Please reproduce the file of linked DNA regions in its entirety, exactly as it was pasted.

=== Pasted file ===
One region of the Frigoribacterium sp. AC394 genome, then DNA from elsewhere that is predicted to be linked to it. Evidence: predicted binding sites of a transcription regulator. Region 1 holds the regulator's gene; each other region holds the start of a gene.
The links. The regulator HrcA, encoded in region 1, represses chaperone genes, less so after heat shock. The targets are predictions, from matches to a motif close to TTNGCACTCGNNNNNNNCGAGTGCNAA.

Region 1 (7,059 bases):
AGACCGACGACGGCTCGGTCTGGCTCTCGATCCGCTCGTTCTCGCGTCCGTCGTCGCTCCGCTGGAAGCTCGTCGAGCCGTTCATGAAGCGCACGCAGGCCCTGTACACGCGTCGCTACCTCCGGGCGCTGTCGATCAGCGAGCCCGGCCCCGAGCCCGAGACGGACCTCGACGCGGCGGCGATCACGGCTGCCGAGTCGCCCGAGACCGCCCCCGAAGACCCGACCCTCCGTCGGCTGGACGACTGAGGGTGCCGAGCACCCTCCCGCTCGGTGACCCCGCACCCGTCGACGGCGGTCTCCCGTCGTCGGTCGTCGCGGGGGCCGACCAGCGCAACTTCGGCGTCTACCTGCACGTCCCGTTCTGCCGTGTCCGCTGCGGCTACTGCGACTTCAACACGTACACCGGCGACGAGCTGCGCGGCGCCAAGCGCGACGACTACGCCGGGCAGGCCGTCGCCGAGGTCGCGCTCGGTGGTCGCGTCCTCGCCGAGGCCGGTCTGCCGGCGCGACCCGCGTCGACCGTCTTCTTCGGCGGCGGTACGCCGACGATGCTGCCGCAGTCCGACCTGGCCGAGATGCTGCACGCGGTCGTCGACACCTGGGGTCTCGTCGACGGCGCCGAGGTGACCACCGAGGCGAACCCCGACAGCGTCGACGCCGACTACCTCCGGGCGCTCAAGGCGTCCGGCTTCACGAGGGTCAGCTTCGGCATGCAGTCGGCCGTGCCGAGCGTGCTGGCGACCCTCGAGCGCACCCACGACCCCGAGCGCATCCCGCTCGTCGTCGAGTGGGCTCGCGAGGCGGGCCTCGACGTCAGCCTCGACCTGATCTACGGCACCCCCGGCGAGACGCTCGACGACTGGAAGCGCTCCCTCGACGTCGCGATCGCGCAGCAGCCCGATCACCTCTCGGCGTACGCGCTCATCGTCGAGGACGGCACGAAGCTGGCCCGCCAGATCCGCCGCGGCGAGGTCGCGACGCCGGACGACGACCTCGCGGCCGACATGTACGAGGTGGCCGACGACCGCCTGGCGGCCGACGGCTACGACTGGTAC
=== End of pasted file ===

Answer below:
One region of the Frigoribacterium sp. AC394 genome, then DNA from elsewhere that is predicted to be linked to it. Evidence: predicted binding sites of a transcription regulator. Region 1 holds the regulator's gene; each other region holds the start of a gene.
The links. The regulator HrcA, encoded in region 1, represses chaperone genes, less so after heat shock. The targets are predictions, from matches to a motif close to TTNGCACTCGNNNNNNNCGAGTGCNAA.

Region 1 (7,059 bases):
AGACCGACGACGGCTCGGTCTGGCTCTCGATCCGCTCGTTCTCGCGTCCGTCGTCGCTCCGCTGGAAGCTCGTCGAGCCGTTCATGAAGCGCACGCAGGCCCTGTACACGCGTCGCTACCTCCGGGCGCTGTCGATCAGCGAGCCCGGCCCCGAGCCCGAGACGGACCTCGACGCGGCGGCGATCACGGCTGCCGAGTCGCCCGAGACCGCCCCCGAAGACCCGACCCTCCGTCGGCTGGACGACTGAGGGTGCCGAGCACCCTCCCGCTCGGTGACCCCGCACCCGTCGACGGCGGTCTCCCGTCGTCGGTCGTCGCGGGGGCCGACCAGCGCAACTTCGGCGTCTACCTGCACGTCCCGTTCTGCCGTGTCCGCTGCGGCTACTGCGACTTCAACACGTACACCGGCGACGAGCTGCGCGGCGCCAAGCGCGACGACTACGCCGGGCAGGCCGTCGCCGAGGTCGCGCTCGGTGGTCGCGTCCTCGCCGAGGCCGGTCTGCCGGCGCGACCCGCGTCGACCGTCTTCTTCGGCGGCGGTACGCCGACGATGCTGCCGCAGTCCGACCTGGCCGAGATGCTGCACGCGGTCGTCGACACCTGGGGTCTCGTCGACGGCGCCGAGGTGACCACCGAGGCGAACCCCGACAGCGTCGACGCCGACTACCTCCGGGCGCTCAAGGCGTCCGGCTTCACGAGGGTCAGCTTCGGCATGCAGTCGGCCGTGCCGAGCGTGCTGGCGACCCTCGAGCGCACCCACGACCCCGAGCGCATCCCGCTCGTCGTCGAGTGGGCTCGCGAGGCGGGCCTCGACGTCAGCCTCGACCTGATCTACGGCACCCCCGGCGAGACGCTCGACGACTGGAAGCGCTCCCTCGACGTCGCGATCGCGCAGCAGCCCGATCACCTCTCGGCGTACGCGCTCATCGTCGAGGACGGCACGAAGCTGGCCCGCCAGATCCGCCGCGGCGAGGTCGCGACGCCGGACGACGACCTCGCGGCCGACATGTACGAGGTGGCCGACGACCGCCTGGCGGCCGACGGCTACGACTGGTAC